PM & Ozone Management Framework
A unique component of the framework is the application of keeping clean areas clean and continuous improvement concept. It moves the traditional scope of management beyond compliance with a numeric standard and puts more emphasis than ever before on managing and improving air quality below a numeric standard.
Keeping clean areas clean has been incorporated into the CASA framework by adopting a tiered management framework for ambient levels below the CWS. This framework recognizes and builds upon existing programs and policies, applying a philosophy of prevention and continuous air quality improvement to fill in gaps wherever necessary.
Three ambient levels trigger different management actions to keep the levels below the CWS:
This framework diagram will help you visualize the overall framework with the recommended numeric trigger levels (ambient concentration levels) and the annual analysis process.
For example, if ambient levels are close to the CWS numeric standard, more aggressive management actions will be triggered, including the development of a management plan by stakeholders.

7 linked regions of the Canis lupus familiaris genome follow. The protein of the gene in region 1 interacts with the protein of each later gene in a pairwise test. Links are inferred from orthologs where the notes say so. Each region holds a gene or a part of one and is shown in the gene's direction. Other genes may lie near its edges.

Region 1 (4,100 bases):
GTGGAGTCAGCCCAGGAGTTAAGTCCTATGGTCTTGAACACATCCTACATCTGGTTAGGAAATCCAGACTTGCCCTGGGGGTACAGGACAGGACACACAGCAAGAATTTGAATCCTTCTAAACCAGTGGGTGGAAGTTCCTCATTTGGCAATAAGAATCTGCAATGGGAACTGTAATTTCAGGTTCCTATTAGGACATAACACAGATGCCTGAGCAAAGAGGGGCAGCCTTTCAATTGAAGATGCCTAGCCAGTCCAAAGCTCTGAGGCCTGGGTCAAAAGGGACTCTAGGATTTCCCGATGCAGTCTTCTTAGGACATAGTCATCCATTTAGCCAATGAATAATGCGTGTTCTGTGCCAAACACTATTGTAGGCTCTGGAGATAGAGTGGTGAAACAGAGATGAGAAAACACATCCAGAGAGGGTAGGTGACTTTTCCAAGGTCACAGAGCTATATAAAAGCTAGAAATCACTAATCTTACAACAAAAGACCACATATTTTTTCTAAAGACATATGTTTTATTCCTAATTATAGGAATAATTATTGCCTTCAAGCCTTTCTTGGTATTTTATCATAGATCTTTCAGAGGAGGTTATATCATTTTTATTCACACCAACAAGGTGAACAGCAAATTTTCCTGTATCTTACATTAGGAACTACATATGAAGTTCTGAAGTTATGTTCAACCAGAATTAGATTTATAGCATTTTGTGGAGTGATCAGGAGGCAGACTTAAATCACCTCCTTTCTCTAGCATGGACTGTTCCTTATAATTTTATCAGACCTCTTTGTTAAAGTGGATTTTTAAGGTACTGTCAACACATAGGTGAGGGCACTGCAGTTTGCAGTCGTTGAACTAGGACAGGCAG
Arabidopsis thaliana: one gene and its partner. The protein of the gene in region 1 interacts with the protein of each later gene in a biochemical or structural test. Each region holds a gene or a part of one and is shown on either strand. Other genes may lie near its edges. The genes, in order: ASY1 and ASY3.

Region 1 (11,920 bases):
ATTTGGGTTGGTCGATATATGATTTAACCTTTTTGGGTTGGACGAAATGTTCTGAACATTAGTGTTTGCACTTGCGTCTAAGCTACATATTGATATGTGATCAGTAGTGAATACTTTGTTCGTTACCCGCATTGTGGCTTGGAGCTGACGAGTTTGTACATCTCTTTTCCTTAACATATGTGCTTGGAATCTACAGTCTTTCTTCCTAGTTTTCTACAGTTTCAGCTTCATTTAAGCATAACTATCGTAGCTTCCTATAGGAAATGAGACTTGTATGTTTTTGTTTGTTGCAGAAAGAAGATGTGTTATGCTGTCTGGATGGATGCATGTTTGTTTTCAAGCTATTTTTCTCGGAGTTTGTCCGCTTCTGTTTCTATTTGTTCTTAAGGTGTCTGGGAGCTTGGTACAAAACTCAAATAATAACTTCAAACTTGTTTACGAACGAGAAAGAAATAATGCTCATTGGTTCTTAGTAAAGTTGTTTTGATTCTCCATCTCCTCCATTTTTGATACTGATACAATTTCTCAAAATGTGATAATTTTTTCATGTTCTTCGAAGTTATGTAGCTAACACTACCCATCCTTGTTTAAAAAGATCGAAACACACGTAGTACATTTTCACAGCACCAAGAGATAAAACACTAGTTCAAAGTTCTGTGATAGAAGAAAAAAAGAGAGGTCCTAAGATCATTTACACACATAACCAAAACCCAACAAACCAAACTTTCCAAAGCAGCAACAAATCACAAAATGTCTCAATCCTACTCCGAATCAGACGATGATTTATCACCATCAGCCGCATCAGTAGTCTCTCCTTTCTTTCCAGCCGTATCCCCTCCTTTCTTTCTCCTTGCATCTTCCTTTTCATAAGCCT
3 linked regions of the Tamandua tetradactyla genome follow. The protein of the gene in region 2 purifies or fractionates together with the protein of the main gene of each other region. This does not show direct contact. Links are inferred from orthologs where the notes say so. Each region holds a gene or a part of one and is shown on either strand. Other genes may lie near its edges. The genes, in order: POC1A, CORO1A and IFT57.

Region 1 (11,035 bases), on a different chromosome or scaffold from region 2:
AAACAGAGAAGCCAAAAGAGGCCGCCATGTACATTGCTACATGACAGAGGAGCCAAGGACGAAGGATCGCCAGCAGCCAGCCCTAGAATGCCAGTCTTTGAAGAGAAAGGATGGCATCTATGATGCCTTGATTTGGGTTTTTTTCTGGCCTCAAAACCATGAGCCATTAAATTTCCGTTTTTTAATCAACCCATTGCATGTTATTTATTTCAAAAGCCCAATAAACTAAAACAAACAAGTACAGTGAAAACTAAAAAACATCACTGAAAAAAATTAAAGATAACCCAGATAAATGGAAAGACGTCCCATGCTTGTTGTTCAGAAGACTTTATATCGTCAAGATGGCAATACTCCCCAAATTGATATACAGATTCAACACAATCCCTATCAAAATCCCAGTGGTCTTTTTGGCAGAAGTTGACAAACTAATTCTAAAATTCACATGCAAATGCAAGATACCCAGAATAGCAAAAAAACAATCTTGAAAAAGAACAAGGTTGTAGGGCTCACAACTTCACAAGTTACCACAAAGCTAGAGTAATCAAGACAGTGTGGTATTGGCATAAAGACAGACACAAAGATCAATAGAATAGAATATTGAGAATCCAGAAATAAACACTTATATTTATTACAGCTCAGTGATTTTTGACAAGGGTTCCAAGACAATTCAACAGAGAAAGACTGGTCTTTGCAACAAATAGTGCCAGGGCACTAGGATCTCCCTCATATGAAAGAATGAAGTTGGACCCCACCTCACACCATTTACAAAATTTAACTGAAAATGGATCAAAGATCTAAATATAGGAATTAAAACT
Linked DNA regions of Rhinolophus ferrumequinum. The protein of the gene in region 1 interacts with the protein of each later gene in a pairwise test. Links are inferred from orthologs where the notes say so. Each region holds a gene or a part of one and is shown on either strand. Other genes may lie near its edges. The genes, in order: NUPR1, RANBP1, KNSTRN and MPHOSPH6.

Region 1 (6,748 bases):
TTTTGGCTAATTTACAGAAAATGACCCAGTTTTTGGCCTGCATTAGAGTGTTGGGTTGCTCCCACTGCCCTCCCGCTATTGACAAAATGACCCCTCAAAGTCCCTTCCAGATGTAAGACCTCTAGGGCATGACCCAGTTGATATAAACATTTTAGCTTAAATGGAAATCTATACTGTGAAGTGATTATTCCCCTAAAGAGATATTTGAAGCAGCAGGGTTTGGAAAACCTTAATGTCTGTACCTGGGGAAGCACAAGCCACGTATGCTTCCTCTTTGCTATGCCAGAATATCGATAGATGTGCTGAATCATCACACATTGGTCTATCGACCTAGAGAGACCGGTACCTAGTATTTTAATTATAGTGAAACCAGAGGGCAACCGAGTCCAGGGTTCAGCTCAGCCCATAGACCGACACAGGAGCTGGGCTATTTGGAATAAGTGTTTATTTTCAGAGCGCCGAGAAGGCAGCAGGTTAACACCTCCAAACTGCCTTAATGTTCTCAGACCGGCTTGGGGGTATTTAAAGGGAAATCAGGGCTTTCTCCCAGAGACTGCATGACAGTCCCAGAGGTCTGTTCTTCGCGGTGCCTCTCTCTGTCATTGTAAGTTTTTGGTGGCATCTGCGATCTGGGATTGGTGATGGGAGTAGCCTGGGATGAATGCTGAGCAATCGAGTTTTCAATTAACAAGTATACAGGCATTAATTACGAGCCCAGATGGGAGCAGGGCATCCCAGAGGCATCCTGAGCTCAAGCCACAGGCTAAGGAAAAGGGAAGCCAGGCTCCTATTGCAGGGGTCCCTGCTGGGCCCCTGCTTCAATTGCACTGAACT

On the other hand, if areas are closer to background ambient levels, the impetus for management activities will be much less and focused more on air quality monitoring and voluntary or incentive-based actions. An annual analysis of PM and ozone levels in areas of the province will be undertaken.
A regulatory backstop exists at all levels of the framework, and existing policies like Alberta Environment’s Industrial Release Limits Policy will continue to apply at all levels of the framework.
The framework creates stability between environmental, economic, social and health considerations, sets out clear ground rules and reasonable costs, provides flexibility to address local circumstances, and allows equal opportunities for Albertans, industry, government, environmental and health groups to participate in its implementation.
The PM and Ozone Project Team took about three years to develop the framework and had representatives from eight industry sectors, four Government of Alberta departments, Environment Canada, municipal governments, airshed zones, and key environmental and health organizations.
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